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Private bankers face up to regulatory pressure

Konrad Hummler with other private bankers meets the media


Switzerland's private banks have survived the financial crisis relatively unscathed, but must now stand up to a regulatory backlash, the industry has warned.

Banks are facing pressure on two fronts. On the one hand, from Swiss regulators who are hoping to avoid another financial collapse. On the other, some European countries and the United States want to tighten rules to prevent tax evasion.

The Swiss Private Bankers Association (SPBA) said the damage from the financial crisis had been largely confined to the two big banks, UBS and Credit Suisse. The value of assets under management has shrunk, but has been made up in part by new business defecting from larger banks.

SBA chairman Konrad Hummler cautioned that business could be further hit in the wake of the recent Madoff fraud in the US that has cost many wealthy people and hedge funds billions of dollars. Hedge fund business is a profitable line for many private banks.

"The number of hedge funds will probably diminish by 50 per cent and they were always instruments with high margins. If there are much fewer hedge funds then this business will be slower and this will cause job losses," Hummler told swissinfo.

Tax evasion

Speaking at the SPBA annual meeting in Bern on Thursday, Hummler was also nervous about regulators imposing a raft of new rules to rein back the excesses of the financial industry. He warned that there is no simple solution to the industry's problems and insisted that regulations should become more focussed rather than more abundant.

"Our system was already over-regulated before the crisis. This is not just a crisis of the banking system but one of the regulators," he said. "We have to think of more effective regulation that is concentrated on the real risks and problems."

Swiss banking privacy also come under renewed attack from European neighbours and the US last year. German and French government officials called on Switzerland to be blacklisted as an uncooperative tax haven in October, accusing Swiss banks of helping their citizens evade taxes.

The US tax authorities have demanded confidential client information from UBS as they investigate the bank for aiding tax cheats.

US pressures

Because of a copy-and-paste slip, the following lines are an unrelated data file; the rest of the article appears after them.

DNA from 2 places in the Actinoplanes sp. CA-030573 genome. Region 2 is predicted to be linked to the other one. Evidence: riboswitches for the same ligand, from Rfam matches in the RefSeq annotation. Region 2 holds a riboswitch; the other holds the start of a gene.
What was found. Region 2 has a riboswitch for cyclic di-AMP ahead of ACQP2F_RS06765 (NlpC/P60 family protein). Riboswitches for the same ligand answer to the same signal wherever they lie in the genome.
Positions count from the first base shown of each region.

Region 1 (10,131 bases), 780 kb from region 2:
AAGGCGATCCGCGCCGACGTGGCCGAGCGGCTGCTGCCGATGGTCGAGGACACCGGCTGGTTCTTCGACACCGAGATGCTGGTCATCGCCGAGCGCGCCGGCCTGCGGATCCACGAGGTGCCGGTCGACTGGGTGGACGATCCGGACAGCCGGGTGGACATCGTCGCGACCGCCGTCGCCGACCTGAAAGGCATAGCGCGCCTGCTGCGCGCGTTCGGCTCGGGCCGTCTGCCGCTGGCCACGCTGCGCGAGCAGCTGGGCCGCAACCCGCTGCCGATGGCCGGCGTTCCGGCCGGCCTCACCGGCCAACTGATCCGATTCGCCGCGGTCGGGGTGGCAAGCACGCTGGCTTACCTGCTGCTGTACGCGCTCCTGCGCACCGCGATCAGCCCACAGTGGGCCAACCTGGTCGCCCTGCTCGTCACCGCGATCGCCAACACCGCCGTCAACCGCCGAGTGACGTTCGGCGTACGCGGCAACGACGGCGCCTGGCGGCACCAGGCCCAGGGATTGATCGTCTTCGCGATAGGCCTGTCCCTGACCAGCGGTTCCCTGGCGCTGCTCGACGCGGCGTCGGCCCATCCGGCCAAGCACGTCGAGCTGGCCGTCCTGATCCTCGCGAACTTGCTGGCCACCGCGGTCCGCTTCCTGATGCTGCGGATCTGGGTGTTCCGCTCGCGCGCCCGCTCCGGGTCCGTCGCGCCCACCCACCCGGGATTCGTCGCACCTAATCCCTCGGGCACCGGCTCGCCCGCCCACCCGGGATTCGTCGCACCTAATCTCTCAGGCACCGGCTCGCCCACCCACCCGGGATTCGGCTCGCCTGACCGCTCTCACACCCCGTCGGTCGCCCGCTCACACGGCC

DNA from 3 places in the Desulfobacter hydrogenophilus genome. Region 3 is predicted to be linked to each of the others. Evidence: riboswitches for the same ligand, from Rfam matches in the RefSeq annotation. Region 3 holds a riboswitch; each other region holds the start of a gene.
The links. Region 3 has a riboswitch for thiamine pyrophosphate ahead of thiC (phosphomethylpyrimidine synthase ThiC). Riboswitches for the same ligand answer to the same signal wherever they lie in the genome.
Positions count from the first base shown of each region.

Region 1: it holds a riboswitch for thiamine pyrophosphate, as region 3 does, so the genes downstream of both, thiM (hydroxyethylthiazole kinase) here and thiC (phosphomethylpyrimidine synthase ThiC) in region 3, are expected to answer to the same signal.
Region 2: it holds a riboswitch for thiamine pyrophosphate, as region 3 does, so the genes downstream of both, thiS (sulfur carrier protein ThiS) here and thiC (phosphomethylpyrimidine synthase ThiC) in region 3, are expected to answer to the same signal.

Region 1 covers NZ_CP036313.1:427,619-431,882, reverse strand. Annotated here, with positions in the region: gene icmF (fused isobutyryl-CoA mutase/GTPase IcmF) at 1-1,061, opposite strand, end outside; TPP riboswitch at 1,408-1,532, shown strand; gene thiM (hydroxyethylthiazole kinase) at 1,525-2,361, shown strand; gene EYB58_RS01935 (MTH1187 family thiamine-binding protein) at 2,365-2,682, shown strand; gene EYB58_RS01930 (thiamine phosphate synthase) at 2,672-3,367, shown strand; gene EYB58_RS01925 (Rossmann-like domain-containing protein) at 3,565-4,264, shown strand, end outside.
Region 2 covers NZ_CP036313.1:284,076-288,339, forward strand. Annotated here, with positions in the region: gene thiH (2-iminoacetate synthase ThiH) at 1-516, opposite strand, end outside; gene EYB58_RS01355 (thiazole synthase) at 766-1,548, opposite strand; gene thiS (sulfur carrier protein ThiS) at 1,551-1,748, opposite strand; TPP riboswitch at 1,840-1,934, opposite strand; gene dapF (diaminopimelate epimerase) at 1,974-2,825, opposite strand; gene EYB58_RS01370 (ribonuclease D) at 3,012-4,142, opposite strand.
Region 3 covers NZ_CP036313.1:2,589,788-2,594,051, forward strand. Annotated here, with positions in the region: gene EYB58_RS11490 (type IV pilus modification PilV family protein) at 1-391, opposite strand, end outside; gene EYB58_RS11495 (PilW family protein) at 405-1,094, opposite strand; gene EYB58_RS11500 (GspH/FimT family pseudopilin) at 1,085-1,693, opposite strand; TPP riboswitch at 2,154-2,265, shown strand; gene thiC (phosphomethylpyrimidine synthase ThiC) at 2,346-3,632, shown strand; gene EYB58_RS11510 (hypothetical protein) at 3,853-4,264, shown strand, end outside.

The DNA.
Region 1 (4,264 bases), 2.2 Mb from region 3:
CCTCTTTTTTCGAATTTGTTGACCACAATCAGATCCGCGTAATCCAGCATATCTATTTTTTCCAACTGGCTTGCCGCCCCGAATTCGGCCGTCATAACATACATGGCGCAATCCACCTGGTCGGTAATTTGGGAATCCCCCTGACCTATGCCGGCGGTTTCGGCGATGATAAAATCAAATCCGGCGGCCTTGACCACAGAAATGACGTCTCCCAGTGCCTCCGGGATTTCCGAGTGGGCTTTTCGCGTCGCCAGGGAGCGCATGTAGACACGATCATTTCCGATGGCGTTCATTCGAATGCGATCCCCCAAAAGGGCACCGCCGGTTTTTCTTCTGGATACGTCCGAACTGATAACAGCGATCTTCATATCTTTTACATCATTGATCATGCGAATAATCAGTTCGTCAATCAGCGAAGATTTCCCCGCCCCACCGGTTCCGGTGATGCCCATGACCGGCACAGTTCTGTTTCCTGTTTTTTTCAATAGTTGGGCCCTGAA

SPBA secretary general Michel Dérobert said the sector was braced for a tightening of the US qualified intermediary (QI) rules that require banks to withhold tax from the accounts of clients who are US citizens. This could greatly add to the administrative burden, he warned.

"These rules are going to get tougher following the situation last year. The question is: how tough will these rules be and will they be too costly to follow for smaller banks? It is possible that some of the smaller players will be squeezed out of the US market," he told swissinfo.

"It is also in the interests of the US to have banks who are willing to invest there. They will have to strike a balance of having stricter rules without harming themselves."

Konrad Hummler added that Switzerland was unlikely to buckle in the face of demands to scrap banking secrecy.

"This is a decision that the Swiss citizens will have to make themselves. There is a lot of nervousness, we have to take it seriously, but we don't have to feel threatened because we are decent people," he said.

swissinfo, Matthew Allen in Bern

Private banks

The Swiss Private Bankers Association (SPBA) was founded in 1934 and now represents the interests of all 14 private banks in Switzerland. They employ some 6,000 people throughout the world.

Under Swiss law a private bank must have a legal status of sole ownership, registered partnership, limited partnership or limited partnership with shares.

Other banks carry out the activity of private banking – the professional management of assets belonging to private wealthy people.

Switzerland's biggest bank, UBS, is the world's largest wealth manager, looking after some $2 trillion in assets.

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Evasion or fraud

People wishing to dodge paying taxes on their assets can do so by three means: avoidance, evasion and fraud.

Avoidance is the legitimate means of structuring finances so they don't fall under the scope of taxable assets. This can be done, for example, by setting up a trust fund or by changing country residence or nationality.

Evasion is the deliberate concealing the true state of assets from the tax authorities – in other words, lying about the extent of your assets.

This is a civil offence in Switzerland and some other countries, such as Austria and Liechtenstein, but criminal in most states.

The main distinction between evasion and fraud is that the perpetrator tells lies on official documentation. This is sometimes known as "aggravated" tax evasion.

Unless tax fraud can be proved, Swiss banks are not obliged to hand over details of accounts and client assets to investigators.

In some cases this information is needed before fraud can be established in the first place.

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